LatinaLista — No one would ever know that women elected to public office have been flat-lined for the last ten years. In other words, the gains that were made in past decades are on life support.
No one would know that given the media exposure to Sarah Palin and Christine O’Donnell — one who is not in public office but is stumping like one and the other who is running for Delaware’s Senate GOP seat.
The truth is the United States is lagging far, far behind (90th out of 186) some other countries when it comes to having women in elected office.
As of now, women only make up 17 percent of Congress and 24 percent of state legislators. For Latinas:
Of the 90 women serving in the 111th Congress, 6 are Latina.
Of the 71 women serving in statewide elective executive offices, 3 are Latina.
Of the 1,811 women state legislators serving nationwide, 77 are Latina.
Analysts are predicting that for the first time in 30 years female politicians in Congress will experience a steep decline. The reason is simple:
Part of the explanation is that Democratic women in Congress outnumber their Republican counterparts in what is shaping up to be a favorable Republican year, putting more seats in jeopardy. Also, many of the women were elected in the last two election cycles, making them most vulnerable–and some were elected from districts labeled “not safe” for Democrats.
However, everybody is eyeing 2012 as the turning point election year for women. It’s because districts will be redrawn and reapportioned, creating new and open seats for Congress and state legislatures, thanks to the soon-to-be-released 2010 Census numbers.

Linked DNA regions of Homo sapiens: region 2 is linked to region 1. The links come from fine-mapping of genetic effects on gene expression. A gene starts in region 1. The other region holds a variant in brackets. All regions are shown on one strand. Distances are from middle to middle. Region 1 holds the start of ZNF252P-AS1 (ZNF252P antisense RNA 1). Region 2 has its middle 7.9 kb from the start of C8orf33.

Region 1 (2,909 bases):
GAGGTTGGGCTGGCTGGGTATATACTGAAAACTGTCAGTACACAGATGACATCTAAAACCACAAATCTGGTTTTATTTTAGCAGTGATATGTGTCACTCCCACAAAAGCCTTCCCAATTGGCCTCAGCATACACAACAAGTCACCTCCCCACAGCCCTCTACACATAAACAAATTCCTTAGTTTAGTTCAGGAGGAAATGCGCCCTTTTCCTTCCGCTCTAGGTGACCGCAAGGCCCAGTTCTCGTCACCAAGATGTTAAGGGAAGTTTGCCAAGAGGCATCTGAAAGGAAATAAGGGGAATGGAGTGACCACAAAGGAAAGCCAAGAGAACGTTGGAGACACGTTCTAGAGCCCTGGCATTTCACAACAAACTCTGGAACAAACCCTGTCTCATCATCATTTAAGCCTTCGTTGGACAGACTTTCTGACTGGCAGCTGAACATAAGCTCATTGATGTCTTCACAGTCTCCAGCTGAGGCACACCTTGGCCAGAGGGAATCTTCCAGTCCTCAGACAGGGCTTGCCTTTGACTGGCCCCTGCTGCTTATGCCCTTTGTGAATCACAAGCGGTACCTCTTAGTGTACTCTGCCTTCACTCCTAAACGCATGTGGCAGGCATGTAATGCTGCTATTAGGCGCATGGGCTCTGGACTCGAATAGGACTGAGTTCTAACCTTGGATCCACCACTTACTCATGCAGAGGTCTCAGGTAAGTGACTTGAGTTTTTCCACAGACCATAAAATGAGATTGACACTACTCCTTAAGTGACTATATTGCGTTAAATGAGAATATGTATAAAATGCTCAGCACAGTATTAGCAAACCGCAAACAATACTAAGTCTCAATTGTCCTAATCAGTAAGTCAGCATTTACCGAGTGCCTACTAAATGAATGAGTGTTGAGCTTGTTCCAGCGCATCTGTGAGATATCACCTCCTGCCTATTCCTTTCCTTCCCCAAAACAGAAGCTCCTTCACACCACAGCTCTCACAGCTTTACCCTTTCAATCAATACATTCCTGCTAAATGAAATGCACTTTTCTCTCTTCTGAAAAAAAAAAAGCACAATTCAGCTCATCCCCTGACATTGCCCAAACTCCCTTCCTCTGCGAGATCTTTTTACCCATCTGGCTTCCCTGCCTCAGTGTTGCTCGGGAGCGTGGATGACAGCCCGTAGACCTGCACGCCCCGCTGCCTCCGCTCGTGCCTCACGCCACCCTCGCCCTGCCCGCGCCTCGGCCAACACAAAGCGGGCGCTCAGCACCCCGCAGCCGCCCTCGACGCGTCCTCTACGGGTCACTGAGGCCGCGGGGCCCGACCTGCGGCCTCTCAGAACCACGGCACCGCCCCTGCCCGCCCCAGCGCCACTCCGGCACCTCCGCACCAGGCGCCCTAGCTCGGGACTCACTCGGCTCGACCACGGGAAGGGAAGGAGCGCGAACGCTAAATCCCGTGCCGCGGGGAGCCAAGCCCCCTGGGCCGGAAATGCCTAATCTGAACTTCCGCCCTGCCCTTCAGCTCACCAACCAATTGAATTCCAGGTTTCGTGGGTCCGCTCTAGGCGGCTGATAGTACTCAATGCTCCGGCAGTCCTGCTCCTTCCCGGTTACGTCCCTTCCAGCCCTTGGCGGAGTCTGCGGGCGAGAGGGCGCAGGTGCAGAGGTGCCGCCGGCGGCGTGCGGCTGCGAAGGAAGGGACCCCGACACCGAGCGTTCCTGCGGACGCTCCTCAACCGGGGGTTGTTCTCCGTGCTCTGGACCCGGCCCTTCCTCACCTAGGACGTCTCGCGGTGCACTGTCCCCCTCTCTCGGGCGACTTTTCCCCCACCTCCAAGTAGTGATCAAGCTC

Several gender-specific organizations have sprung up to prepare women for this turn of political winds but one organization is specifically setting its sights for the 2012 elections.
The 2012 Project is a national, non-partisan campaign to increase the number of women in legislative office by identifying and engaging accomplished women 45 and older from underrepresented fields and industries. These include finance, science, technology, energy, health, environment, small business and international affairs.
According to the site, a priority will be made to outreach to women of color and diverse backgrounds.
One way that outreach works is to recruit former female politicians to talk to prospective candidates and share their political experiences while encouraging them to run for office. One of the newest co-chairs of this initiative is Polly Baca, the first Latina elected to the Colorado State Senate and former vice chair of the Democratic National Committee.
Baca joins a few other former Latina politicians to convince more Latinas the time is right to not only make their voices heard — but their presence felt.